City official’s tweet brings ethics controversy


Christopher Paul Cardoza

Jocabed Marquez won her Place 5 seat on the council after garnering 62.81% in a run-off election against Rick Henderson December 11, 2018.

Daniel Weeks, Assistant News Editor

A tweet from San Marcos Councilwoman Jocabed “Joca” Marquez prompted a formal ethics complaint, currently being investigated by the Ethics Review Commission.

Nov. 6, 2019, Marquez published a tweet on her personal account criticizing affordable housing developers.

“All the developers seeking to make big profits in SM from ‘affordable housing’ all have the same look: White, male, tall, wear blue blazers, money hungry, and emotionless… AND It feels damn good to vote against their proposed developments,” Marquez said.

Real estate manager and San Marcos resident Phil Hutchinson noticed this post and proceeded to attend the following City Council meeting Nov. 19, 2019, giving a brief speech during the public comment period. He referenced the tweet during his speech, accusing the post of containing bias and stating Councilwoman Marquez can not make objective decisions.

Hutchinson said he believes Marquez exhibited ethnicity bias in the following council meeting.

“After the speech I waited to see if there was any backpedaling on social media afterwards and there was not. I showed up at the next city council meeting listening for the same thing,” Hutchinson said. “What happened at that meeting was a developer with an affordable housing project (came before the council). He was white and wearing a blue blazer, and Joca voted against. (Marquez) has basically said in her tweet than an applicant’s ethnicity is a factor in her decision, so I think she should step down or be removed.”

Hutchinson worries that Marquez’s denying of developers in this way could harm San Marcos’s reputation, subsequently disincentivizing prospective low-income housing projects.

“The issue of affordable housing is close to my heart, so part of the concern I had with Joca’s tweet had to do with her suggestion that the city council should or could control the amount of profit a developer might make when they bring affordable housing projects to San Marcos,” Hutchinson said. “If we remove the profit motive for developers, our odds of getting good projects goes way down. The community of folks doing tax credit or other types of affordable housing projects is small, and word will get out that San Marcos is a difficult town to deal with. It’s not for Joca to say what constitutes ‘big profits’”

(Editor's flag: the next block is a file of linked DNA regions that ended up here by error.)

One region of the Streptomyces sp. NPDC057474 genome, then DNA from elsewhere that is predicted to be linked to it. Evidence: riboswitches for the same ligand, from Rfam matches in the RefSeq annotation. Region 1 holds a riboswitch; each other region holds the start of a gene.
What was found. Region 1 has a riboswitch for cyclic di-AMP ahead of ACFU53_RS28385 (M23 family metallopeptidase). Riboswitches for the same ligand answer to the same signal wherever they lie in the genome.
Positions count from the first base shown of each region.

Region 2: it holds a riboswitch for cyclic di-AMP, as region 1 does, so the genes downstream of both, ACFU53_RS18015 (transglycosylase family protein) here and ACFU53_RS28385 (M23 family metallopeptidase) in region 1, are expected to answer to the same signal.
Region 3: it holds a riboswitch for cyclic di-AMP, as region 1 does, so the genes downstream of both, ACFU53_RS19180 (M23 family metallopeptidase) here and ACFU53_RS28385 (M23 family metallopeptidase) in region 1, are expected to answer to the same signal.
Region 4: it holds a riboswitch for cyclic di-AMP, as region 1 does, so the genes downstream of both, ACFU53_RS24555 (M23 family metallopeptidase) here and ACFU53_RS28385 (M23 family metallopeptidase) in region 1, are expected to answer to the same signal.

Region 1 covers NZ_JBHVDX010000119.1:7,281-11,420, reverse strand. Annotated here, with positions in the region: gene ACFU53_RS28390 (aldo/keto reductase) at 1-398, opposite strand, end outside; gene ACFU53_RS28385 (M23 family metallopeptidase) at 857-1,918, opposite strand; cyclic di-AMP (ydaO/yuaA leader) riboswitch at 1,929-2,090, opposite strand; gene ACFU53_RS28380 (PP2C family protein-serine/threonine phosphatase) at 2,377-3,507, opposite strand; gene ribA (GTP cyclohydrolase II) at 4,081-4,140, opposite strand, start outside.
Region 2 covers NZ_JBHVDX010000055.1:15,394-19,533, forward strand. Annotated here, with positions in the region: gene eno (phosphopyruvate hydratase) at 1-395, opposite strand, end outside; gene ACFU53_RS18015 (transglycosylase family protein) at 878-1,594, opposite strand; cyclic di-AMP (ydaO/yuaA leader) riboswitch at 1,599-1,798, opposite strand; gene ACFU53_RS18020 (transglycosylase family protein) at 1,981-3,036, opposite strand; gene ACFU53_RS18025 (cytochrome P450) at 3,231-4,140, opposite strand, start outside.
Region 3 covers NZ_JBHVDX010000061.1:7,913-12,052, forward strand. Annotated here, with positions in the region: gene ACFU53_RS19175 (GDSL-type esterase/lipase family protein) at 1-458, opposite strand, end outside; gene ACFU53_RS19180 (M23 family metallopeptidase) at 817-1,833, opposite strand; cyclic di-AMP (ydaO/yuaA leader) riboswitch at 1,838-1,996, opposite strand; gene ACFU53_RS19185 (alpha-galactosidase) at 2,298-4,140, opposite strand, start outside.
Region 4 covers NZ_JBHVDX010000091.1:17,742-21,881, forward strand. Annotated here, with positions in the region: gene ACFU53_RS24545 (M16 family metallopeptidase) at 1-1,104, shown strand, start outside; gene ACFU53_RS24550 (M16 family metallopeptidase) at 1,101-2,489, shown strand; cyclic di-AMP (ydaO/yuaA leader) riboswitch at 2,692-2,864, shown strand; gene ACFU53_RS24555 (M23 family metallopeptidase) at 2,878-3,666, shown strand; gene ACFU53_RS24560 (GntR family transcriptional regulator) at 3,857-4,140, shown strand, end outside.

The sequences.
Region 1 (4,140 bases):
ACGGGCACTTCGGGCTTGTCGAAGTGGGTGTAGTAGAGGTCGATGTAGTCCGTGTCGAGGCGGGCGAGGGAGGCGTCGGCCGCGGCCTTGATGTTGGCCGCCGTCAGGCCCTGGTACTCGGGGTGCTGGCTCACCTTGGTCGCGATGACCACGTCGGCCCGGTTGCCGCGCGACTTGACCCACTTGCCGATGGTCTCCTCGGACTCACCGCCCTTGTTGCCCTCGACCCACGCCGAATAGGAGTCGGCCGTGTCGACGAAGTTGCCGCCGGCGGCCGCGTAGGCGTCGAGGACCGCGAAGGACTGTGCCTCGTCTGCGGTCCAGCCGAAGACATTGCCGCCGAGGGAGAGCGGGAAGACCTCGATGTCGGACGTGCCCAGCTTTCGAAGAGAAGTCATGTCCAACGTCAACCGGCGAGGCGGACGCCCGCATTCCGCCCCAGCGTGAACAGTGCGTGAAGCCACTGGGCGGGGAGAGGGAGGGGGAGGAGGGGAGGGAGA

In response to the criticism she received, Marquez said her now-deleted tweet was in reference to a system rather than a particular person.

“People are always thinking that it’s about a person but it’s really not about a person, it’s not about a white person – it’s about a system,” Marquez said. “A system of whiteness that has oppressed people of color and has gentrified our city that is just seeking to make big money—that’s what it was.”

Following the Nov. 19, 2019 City Council meeting, Hutchinson submitted a formal ethics complaint to the San Marcos Ethics Review Commission on Dec. 12, 2019. The complaint states Marquez’s tweet violated the city’s Ethics Ordinance code 2.421.

“It is the policy of the city that all city officials and employees shall conduct themselves both inside and outside the city’s service so as to give no occasion for distrust of their integrity, impartiality or devotion to the best interest of the city and the public trust which the city holds,” Hutchinson said.

The Ethics Review Commission held an executive session Jan. 6 to discuss the complaint, voting to hold a public hearing to further discuss the situation.

Marquez reposted the previously deleted tweet, defending the message by stating its intentions were to address systematic oppression.

Clayton Bradshaw, graduate student, said Marquez’s statements follow the ethics ordinance by prioritizing the needs of San Marcos citizens.

“She is not exhibiting discrimination but rather protecting people from it. Focusing on this tweet instead of the arguments made in council chambers distracts us from the task at hand,” Bradshaw said. “In fact, it follows it closely by demonstrating that she handles ‘each administrative problem objectively and empathetically.’ The problem that many seem to have is that her empathy lies with the people of San Marcos, not the outside developers who with to exploit those people.”

The Ethics Commission’s private hearing will take place Jan. 29. city council appointed the Davidson Troilo Ream & Garza law firm as special counsel to advise the commission during the process of considering Hutchinson’s complaint.

San Marcos City Council meets every first and third Tuesday of each month at 6 p.m. The agenda can be accessed through the agenda center on the City of San Marcos website.

News Editor Chase Rogers contributed to this article.

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